Here is a complementary pose, the delivery by a right handed pitcher. Again, the leg that is behind will swing forward rapidly.

Here, the pitcher waits for  s signal from the catcher.

Last, here is a young man who probably imagines himself behind the plate or on the mound someday.

Every so often, I will encourage you to do life drawing to improve your observation, an important tool for the animator. So try to always have a sketchbook at hand. These drawings were all done directly with a fine line waterproof marker, but whether you use pencil or pen, keep drawing!

Saturday, July 28, 2018

No. 164, Smear Drawings and How to Use Them

If you look back at the video in post No. 162, you will see the character, Nelson, glancing quickly right and left before going into his cringe. This was done with the use of smear drawings, which I have mentioned before. Chuck Jones The Dover Boys  makes use of this technique extensively for quick transitions, so if you have this cartoon on DVD or can find it on You Tube, take a look.

Here is how they are supposed to work, based on a supposition that the frame speed is 24 frames per second.

You create your starting pose, A...

... and your ending pose, B.

Then you do this weird inbetween drawing that will appear on one frame only; this is very important.

If the movement is left to right, you trace the left contour of drawing A, then the right contour of drawing B.
Contour A shown in Red.

Contour B shown in Blue.

Between those contours you handle the shape like a piece of taffy stretched across between the starting and ending contours.

As appropriate, include an arc of movement in this drawing.

The result will be a smear or blur that can be a quite effective transition. The viewer will not be able to focus on the inbetween but the effect will be of a smooth, although lightning fast, movement, rather like that of a bird suddenly moving its head.
Here is the smear tween laid over the two key drawings.
This is the smear tween alone.
This will work fine in black and white, but it works even better in full color.
Above, the three images in color.
Colors actually track better than lines. Here I have limited myself to just two colors, but more could also work. But more than 3 or 4 colors will not make the effect any better, and it is a lot of unnecessary work. They say that light colors track better than dark ones.

Let's now look at a video of this effect, created in Flipbook through Autodesk Sketchbook.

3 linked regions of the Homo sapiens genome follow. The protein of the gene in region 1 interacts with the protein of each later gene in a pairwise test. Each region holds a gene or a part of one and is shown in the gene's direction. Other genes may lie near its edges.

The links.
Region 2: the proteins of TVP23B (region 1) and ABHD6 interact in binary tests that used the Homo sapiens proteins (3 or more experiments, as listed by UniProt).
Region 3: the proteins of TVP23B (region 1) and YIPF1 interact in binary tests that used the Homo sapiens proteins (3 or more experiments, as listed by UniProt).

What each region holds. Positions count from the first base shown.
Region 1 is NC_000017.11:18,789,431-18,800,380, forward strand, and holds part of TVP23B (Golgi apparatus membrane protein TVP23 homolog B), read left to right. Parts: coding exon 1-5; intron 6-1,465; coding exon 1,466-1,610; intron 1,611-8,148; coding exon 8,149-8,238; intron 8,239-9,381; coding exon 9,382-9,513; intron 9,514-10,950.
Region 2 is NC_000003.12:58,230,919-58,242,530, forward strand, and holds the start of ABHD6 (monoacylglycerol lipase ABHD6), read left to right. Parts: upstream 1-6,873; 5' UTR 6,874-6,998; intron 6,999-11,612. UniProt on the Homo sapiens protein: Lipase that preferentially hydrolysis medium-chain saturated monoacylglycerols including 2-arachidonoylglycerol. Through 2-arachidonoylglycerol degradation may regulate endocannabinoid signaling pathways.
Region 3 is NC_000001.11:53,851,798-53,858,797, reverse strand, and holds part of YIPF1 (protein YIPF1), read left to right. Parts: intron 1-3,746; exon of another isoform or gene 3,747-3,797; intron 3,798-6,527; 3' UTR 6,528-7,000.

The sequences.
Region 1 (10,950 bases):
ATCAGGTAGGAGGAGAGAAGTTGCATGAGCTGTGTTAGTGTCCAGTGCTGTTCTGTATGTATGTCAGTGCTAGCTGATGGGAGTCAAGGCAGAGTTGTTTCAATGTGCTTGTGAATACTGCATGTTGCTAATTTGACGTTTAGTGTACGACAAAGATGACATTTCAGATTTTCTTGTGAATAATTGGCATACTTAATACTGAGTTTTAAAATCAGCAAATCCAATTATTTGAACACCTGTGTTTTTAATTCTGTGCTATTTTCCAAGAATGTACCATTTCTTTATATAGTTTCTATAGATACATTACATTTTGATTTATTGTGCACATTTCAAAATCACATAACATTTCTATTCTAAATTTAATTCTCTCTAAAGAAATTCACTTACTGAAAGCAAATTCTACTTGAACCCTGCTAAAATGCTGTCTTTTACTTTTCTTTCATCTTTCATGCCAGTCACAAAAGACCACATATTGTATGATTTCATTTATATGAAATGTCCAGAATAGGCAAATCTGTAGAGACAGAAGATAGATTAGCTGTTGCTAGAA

Note: For the best effect, try looping this video. See instructions at the top right of this page if you don't already know how.

When you loop the video, you will see that this effect--having no anticipation nor drag nor follow-through--works just as well backwards as forwards.  I hope you enjoy using this fun effect!

Friday, July 13, 2018

No. 163, My Next Assignment...and Yours!, part 3

"Take" Two

This scene posed some problems I had not anticipated. But I finally got it sorted out. Here is the result, with discussion following.

If you compare it to the video in the previous post, No. 162, you will see that I have taken out the quick head movements at the beginning and added a classic Hollywood cartoon "take"--a sudden movement indicating surprise or shock.

Sometimes a move in animation that isn't working quite right is best handled by coming at it with something altogether different, rather than continuing to fuss with the original drawings.  I was slowed down in my posting to this blog by summer weather, yard work and fun with some house guests who came up to stay with us during Independence Day week.

But I have also taken the time to clean up all the drawings, so you are seeing this much as it will appear when inked and painted.

The next scene I do will show you what this same character does when he comes out of his cringing pose to find that his fears were unwarranted. Is he relieved? Yes, but he is also angry!

Thursday, June 21, 2018

No. 162, My Next Assignment...and Yours!, part 2

The Inbetweens and Key Drawings

I have now done my animation of this scene, and there were some surprises. More about that later, but first let's look at the main poses.  We began with the two storyboard poses last time; here is how those translated into animation drawings.


Storyboard panel 1.

...became this. Simple enough.

But then the second storyboard panel...

Storyboard panel 2.
Ended up converting to two drawings: this one (which pretty much resembles story panel 2)...

Drawing 57

 ...and also this one, an even more extreme compression of Nelson's body.

Drawing 71

This last drawing and the six inbetweens leading to it comprise a moving hold, in Disney parlance, ending in a trembling vibration on ones between drawing 71 and drawing 72 (which is drawing 71 re-traced with some minimal displacement of forms; that's how you get an effect of vibration or trembling).

Thus, the sequence for the end is 57, 59, 61, 63, 65, 67, 69 (all on twos) and 71, 72, 71, 72, 71, 72, etc. (all on ones.)

 At the beginning of the scene, before Nelson goes into his cringe, you will see that I also have him quickly looking one way and then the other.

Here is the first pass pencil test of this whole thing:

What do you think? My own opinion: the cringe part is good but the beginning where he glances back and forth does not read very well.

Next: We'll add a couple of holds, and also talk about those quick transitions.